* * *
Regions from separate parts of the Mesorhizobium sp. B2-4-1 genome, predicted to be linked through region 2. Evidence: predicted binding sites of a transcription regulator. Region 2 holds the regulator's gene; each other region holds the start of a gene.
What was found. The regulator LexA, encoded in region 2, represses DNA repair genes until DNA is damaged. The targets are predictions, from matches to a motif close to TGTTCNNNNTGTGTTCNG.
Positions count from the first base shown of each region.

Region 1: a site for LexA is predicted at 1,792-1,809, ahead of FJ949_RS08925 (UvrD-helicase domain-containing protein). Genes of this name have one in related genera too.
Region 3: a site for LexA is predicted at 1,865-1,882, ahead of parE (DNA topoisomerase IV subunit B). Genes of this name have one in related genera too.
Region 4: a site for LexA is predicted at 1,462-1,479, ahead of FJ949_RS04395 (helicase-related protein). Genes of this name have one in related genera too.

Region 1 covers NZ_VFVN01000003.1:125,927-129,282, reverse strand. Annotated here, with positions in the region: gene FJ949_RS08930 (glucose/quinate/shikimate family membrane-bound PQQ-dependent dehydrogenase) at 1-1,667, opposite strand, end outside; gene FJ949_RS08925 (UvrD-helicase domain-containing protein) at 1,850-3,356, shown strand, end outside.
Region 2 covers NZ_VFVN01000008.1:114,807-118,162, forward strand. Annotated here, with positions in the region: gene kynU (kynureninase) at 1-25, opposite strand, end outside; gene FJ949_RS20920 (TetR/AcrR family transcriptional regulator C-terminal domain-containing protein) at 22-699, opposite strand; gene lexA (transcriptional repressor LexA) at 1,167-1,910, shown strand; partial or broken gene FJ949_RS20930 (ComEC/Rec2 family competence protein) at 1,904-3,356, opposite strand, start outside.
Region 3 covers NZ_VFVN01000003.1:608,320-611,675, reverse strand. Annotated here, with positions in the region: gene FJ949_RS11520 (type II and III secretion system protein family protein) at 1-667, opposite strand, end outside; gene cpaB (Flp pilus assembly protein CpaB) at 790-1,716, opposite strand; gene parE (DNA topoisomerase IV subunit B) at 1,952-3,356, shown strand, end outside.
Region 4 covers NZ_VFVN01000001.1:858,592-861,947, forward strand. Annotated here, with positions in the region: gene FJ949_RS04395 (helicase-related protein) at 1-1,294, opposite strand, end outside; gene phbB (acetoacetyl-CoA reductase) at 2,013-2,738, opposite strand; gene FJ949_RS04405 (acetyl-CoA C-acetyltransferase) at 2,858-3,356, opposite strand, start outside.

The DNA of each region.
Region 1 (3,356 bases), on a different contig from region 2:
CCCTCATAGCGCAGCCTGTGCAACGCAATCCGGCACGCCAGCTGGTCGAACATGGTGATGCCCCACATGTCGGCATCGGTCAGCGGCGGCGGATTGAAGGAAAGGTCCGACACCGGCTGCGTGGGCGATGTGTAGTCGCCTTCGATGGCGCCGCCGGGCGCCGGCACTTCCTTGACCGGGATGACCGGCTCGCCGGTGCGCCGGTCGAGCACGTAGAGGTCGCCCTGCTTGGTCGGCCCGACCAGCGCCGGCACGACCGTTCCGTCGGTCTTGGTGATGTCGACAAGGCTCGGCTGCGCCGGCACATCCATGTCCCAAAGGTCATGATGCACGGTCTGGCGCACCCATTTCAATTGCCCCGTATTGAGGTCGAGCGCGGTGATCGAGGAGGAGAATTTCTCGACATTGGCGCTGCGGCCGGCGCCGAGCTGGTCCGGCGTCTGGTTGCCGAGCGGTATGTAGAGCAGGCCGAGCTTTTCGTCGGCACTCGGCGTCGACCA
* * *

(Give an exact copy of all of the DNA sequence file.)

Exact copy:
Regions from separate parts of the Mesorhizobium sp. B2-4-1 genome, predicted to be linked through region 2. Evidence: predicted binding sites of a transcription regulator. Region 2 holds the regulator's gene; each other region holds the start of a gene.
What was found. The regulator LexA, encoded in region 2, represses DNA repair genes until DNA is damaged. The targets are predictions, from matches to a motif close to TGTTCNNNNTGTGTTCNG.
Positions count from the first base shown of each region.

Region 1: a site for LexA is predicted at 1,792-1,809, ahead of FJ949_RS08925 (UvrD-helicase domain-containing protein). Genes of this name have one in related genera too.
Region 3: a site for LexA is predicted at 1,865-1,882, ahead of parE (DNA topoisomerase IV subunit B). Genes of this name have one in related genera too.
Region 4: a site for LexA is predicted at 1,462-1,479, ahead of FJ949_RS04395 (helicase-related protein). Genes of this name have one in related genera too.

Region 1 covers NZ_VFVN01000003.1:125,927-129,282, reverse strand. Annotated here, with positions in the region: gene FJ949_RS08930 (glucose/quinate/shikimate family membrane-bound PQQ-dependent dehydrogenase) at 1-1,667, opposite strand, end outside; gene FJ949_RS08925 (UvrD-helicase domain-containing protein) at 1,850-3,356, shown strand, end outside.
Region 2 covers NZ_VFVN01000008.1:114,807-118,162, forward strand. Annotated here, with positions in the region: gene kynU (kynureninase) at 1-25, opposite strand, end outside; gene FJ949_RS20920 (TetR/AcrR family transcriptional regulator C-terminal domain-containing protein) at 22-699, opposite strand; gene lexA (transcriptional repressor LexA) at 1,167-1,910, shown strand; partial or broken gene FJ949_RS20930 (ComEC/Rec2 family competence protein) at 1,904-3,356, opposite strand, start outside.
Region 3 covers NZ_VFVN01000003.1:608,320-611,675, reverse strand. Annotated here, with positions in the region: gene FJ949_RS11520 (type II and III secretion system protein family protein) at 1-667, opposite strand, end outside; gene cpaB (Flp pilus assembly protein CpaB) at 790-1,716, opposite strand; gene parE (DNA topoisomerase IV subunit B) at 1,952-3,356, shown strand, end outside.
Region 4 covers NZ_VFVN01000001.1:858,592-861,947, forward strand. Annotated here, with positions in the region: gene FJ949_RS04395 (helicase-related protein) at 1-1,294, opposite strand, end outside; gene phbB (acetoacetyl-CoA reductase) at 2,013-2,738, opposite strand; gene FJ949_RS04405 (acetyl-CoA C-acetyltransferase) at 2,858-3,356, opposite strand, start outside.

The DNA of each region.
Region 1 (3,356 bases), on a different contig from region 2:
CCCTCATAGCGCAGCCTGTGCAACGCAATCCGGCACGCCAGCTGGTCGAACATGGTGATGCCCCACATGTCGGCATCGGTCAGCGGCGGCGGATTGAAGGAAAGGTCCGACACCGGCTGCGTGGGCGATGTGTAGTCGCCTTCGATGGCGCCGCCGGGCGCCGGCACTTCCTTGACCGGGATGACCGGCTCGCCGGTGCGCCGGTCGAGCACGTAGAGGTCGCCCTGCTTGGTCGGCCCGACCAGCGCCGGCACGACCGTTCCGTCGGTCTTGGTGATGTCGACAAGGCTCGGCTGCGCCGGCACATCCATGTCCCAAAGGTCATGATGCACGGTCTGGCGCACCCATTTCAATTGCCCCGTATTGAGGTCGAGCGCGGTGATCGAGGAGGAGAATTTCTCGACATTGGCGCTGCGGCCGGCGCCGAGCTGGTCCGGCGTCTGGTTGCCGAGCGGTATGTAGAGCAGGCCGAGCTTTTCGTCGGCACTCGGCGTCGACCA